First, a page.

A SNAP-27 RTG deployed by the astronauts of Apollo 14 identical to the one lost in the reentry of Apollo 13

One RTG, the SNAP-19C, was lost near the top of Nanda Devi mountain in India in 1965 when it was stored in a rock formation near the top of the mountain in the face of a snowstorm before it could be installed to power a CIA remote automated station collecting telemetry from the Chinese rocket testing facility. The seven capsules[37] were carried down the mountain onto a glacier by an avalanche and never recovered. It is most likely that they melted through the glacier and were pulverized, whereupon the 238plutonium zirconium alloy fuel oxidized soil particles that are moving in a plume under the glacier.[38]

Many Beta-M RTGs produced by the Soviet Union to power lighthouses and beacons have become orphaned sources of radiation. Several of these units have been illegally dismantled for scrap metal (resulting in the complete exposure of the Sr-90 source), fallen into the ocean, or have defective shielding due to poor design or physical damage. The US Department of Defense cooperative threat reduction program has expressed concern that material from the Beta-M RTGs can be used by terrorists to construct a dirty bomb.[6] However, the Strontium titanate perovskite used is resistant to all likely forms of environmental degradation and cannot melt or dissolve in water. Bioaccumulation is unlikely as SrTiO3 passes through the digestive tract of humans or other animals unchanged, but the animal or human who ingested it would still receive a significant radiation dose to the sensitive intestinal lining during passage. Mechanical degradation of "pebbles" or larger objects into fine dust is more likely and could disperse the material over a wider area, however this would also reduce the risk of any single exposure event resulting in a high dose.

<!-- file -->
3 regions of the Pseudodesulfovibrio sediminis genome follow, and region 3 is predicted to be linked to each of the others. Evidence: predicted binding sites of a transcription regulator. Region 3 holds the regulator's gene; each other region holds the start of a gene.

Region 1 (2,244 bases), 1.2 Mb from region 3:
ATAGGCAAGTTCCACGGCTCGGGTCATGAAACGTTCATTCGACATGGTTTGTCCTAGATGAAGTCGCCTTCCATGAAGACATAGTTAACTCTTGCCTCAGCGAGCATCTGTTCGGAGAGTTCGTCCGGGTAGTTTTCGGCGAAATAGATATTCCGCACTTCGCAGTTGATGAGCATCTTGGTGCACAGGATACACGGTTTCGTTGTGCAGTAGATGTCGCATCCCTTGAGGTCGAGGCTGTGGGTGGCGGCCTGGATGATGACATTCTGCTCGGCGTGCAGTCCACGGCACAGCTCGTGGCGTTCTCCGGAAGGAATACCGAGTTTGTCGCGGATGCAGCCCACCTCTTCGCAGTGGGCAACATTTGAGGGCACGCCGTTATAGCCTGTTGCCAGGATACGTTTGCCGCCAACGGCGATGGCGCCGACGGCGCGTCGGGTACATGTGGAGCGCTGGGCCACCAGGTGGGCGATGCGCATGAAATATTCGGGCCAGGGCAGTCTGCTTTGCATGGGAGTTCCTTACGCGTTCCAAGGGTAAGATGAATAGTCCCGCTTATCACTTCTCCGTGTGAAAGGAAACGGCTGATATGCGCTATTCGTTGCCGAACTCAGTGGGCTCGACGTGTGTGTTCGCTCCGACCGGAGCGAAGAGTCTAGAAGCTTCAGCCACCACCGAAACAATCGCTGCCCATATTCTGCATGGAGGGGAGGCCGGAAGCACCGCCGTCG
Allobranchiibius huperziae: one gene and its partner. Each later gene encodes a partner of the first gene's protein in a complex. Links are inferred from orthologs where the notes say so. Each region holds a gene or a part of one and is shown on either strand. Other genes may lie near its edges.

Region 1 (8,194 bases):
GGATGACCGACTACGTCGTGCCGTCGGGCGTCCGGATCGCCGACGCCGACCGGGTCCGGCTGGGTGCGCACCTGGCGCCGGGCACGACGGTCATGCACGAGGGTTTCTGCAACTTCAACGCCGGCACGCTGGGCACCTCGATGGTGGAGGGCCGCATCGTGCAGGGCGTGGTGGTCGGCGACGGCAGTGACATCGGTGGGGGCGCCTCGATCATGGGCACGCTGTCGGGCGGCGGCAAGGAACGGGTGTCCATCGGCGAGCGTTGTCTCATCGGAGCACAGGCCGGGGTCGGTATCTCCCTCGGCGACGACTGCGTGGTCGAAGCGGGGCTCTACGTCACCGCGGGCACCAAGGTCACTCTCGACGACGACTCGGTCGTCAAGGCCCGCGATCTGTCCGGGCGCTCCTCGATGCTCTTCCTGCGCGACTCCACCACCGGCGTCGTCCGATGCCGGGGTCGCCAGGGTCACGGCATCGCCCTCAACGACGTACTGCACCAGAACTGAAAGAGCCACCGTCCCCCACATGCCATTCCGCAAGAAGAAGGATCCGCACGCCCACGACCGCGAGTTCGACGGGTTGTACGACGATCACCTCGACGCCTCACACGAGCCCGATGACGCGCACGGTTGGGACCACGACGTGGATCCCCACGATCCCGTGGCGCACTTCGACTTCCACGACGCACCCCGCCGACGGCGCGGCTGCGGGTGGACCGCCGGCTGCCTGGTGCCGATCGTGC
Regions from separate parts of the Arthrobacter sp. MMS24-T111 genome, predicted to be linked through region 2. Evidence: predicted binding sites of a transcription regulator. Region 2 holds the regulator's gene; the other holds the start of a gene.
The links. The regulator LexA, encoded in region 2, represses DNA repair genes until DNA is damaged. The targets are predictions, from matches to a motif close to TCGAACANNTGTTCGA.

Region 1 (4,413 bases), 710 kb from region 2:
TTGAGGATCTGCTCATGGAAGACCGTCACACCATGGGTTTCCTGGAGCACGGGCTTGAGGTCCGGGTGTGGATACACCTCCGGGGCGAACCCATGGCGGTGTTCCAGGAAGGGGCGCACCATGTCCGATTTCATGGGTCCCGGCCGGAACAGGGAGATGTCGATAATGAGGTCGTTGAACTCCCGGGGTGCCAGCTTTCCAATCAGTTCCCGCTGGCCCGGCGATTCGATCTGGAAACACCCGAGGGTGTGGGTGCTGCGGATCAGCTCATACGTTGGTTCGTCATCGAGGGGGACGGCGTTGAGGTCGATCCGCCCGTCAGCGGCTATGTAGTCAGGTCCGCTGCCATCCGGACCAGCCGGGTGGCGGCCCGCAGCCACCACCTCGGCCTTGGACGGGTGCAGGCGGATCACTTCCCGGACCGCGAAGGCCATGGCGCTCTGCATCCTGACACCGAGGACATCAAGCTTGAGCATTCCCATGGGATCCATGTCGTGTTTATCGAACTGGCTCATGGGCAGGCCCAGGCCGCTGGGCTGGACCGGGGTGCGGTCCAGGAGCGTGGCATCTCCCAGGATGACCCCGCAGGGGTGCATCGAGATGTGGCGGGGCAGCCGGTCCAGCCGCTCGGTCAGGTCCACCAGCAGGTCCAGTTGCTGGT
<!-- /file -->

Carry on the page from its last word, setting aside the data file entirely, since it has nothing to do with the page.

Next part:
The best of both worlds: a generator for battery backup

RTGs and fission reactors use very different nuclear reactions.